Valve seems to have finally fixed ‘Trusted Mode’ for CS:GO following heavy community backlash. The developers seem to have taken action after the community got enraged for their double-standard behavior showcased a few days back on 24 April, when they successfully patched the ‘OBS loophole’ while ignoring multiple issues with the ‘Trusted Mode’ that had existed since the beginning. The ‘OBS loophole’ was a workaround solution that was a boon for all CS:GO streamers, allowing them to use the software while playing CS:GO in ‘Trusted Mode’. But as soon as it became public knowledge, Valve immediately secured it.
This did not go down well for them, as many users requested the mode to be completely removed due to it not reducing the cheating instances in-game. With many other pre-existing problems still not fixed, Valve was in a bad position as community members kept listing out the problems with ‘Trusted Mode’ that they faced on a daily basis.
Valve rolls out fix for ‘Trusted Mode’
In a statement released by Valve earlier today, the developers accepted that the ‘Trusted Mode’ was actually not working as intended. They further stated that problems with it had been resolved yesterday on 28 April and that it should now be working perfectly. They went on to thank everyone for their valuable feedback, which is Valve’s way of saying thanks to the CS:GO community.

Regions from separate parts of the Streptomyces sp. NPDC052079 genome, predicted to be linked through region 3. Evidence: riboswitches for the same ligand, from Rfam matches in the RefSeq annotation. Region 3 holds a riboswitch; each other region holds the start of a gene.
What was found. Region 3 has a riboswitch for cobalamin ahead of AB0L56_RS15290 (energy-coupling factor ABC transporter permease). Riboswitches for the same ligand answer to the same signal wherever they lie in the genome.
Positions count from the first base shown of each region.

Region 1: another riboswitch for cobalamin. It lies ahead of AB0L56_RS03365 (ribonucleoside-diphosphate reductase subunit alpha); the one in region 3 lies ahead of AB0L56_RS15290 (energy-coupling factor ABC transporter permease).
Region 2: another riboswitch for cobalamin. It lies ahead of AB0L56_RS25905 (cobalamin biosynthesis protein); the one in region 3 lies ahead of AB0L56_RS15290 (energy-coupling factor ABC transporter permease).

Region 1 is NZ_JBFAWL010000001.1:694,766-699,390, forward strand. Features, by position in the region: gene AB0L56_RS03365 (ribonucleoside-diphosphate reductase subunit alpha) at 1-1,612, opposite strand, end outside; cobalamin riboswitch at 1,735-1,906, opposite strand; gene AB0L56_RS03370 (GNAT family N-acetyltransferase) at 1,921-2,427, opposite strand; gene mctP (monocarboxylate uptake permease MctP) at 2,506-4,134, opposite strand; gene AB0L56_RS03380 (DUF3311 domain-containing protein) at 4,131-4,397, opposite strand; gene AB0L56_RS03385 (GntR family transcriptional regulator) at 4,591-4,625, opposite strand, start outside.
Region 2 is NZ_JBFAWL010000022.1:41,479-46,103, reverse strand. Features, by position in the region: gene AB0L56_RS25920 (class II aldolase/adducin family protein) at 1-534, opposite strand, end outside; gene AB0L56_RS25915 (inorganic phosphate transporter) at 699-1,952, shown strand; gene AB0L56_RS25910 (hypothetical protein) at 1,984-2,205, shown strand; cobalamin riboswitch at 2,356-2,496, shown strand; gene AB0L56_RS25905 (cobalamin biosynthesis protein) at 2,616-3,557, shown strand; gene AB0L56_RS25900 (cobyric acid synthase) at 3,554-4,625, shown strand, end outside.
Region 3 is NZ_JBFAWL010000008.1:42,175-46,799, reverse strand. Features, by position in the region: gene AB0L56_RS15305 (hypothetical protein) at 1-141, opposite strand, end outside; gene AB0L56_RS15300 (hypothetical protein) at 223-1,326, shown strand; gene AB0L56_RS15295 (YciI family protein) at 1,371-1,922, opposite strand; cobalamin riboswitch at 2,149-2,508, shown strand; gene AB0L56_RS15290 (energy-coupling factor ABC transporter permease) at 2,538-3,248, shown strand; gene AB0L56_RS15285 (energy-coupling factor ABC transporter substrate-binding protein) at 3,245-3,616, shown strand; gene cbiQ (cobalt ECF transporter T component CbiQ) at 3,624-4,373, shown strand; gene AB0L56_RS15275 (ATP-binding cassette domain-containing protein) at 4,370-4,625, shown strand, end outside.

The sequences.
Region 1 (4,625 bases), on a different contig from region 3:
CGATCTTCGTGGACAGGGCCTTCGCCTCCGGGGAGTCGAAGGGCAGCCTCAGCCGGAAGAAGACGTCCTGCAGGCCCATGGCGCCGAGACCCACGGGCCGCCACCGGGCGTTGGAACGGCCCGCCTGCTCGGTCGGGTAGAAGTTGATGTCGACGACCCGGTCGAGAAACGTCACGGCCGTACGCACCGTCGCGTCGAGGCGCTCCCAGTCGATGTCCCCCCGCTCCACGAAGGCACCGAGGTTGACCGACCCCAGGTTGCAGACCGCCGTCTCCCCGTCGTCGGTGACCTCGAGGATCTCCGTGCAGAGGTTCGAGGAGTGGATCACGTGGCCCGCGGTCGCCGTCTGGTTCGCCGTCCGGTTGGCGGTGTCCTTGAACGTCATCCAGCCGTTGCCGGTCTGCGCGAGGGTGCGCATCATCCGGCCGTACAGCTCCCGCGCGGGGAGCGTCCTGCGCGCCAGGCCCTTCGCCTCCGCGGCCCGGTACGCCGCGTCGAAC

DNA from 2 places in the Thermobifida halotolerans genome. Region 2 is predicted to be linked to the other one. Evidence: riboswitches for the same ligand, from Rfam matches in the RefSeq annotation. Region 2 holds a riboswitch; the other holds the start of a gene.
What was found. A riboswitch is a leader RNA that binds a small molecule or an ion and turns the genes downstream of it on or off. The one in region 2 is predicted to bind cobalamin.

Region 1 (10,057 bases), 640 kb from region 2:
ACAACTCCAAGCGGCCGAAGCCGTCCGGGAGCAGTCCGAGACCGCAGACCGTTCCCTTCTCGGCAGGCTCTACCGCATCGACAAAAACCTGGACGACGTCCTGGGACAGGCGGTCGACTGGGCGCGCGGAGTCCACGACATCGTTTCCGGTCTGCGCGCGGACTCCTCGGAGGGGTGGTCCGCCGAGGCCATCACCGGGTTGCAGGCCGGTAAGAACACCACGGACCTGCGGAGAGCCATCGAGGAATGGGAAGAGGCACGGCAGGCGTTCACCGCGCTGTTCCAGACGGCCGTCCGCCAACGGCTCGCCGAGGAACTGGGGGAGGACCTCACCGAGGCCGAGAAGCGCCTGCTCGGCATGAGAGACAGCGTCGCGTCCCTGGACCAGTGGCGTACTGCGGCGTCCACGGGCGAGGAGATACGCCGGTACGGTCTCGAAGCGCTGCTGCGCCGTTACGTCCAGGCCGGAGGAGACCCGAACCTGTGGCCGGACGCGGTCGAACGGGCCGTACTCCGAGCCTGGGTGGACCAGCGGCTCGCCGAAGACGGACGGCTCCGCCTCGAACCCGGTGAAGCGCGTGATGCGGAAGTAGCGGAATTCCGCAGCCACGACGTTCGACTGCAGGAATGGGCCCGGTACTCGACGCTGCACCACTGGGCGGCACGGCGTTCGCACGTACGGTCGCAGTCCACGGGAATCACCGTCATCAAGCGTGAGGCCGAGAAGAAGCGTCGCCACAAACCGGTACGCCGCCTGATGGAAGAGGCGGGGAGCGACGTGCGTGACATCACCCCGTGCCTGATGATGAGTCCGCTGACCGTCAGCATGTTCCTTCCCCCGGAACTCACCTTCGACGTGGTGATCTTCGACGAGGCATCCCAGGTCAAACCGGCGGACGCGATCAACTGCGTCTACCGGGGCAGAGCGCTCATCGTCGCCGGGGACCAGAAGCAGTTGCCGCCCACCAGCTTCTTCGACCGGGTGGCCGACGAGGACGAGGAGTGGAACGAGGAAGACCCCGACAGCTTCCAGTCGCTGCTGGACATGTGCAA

They did not specifically mention what all problems had been resolved and in what way had ‘Trusted Mode’ benefitted from them. It was a very vague statement simply stating that ‘Trusted Mode’ should now be working for what it was designed to do.
This in itself should be a big relief for the CS:GO community who had a lot of complaints about increasing cheater activity during matchmaking. Something that was pointed out by known CS:GO talents Harry "JustHarry" Russell and Mohan "launders" Govindasamy as well.
Community responds to fixed 'Trusted Mode'
Despite the fix, multiple CS:GO personalities and users had a suggestion or a comment for CS:GO except for Ninjas in Pyjamas who went ahead with their usual “Nice!”.
Popular CS:GO streamer ‘Anomaly’ gave definition to the term “bad matches” used by CS:GO in their statement, describing it as “meeting 99 spinbotters in a row”. Despite this being quite a far-fetched take, a lot of community members resonated with this statement.
Former journalist DeKay recalled an earlier tweet as an example of what ‘Trusted Mode’ matchmaking used to be, while stating “Good to know it wasn’t the new normal”.
Renowned CS:GO talent Tres "stunna" Saranthus simply suggested Valve to, “revamp matchmaking and it’s anti-cheat,” something that is very unlikely to happen but still worth a try.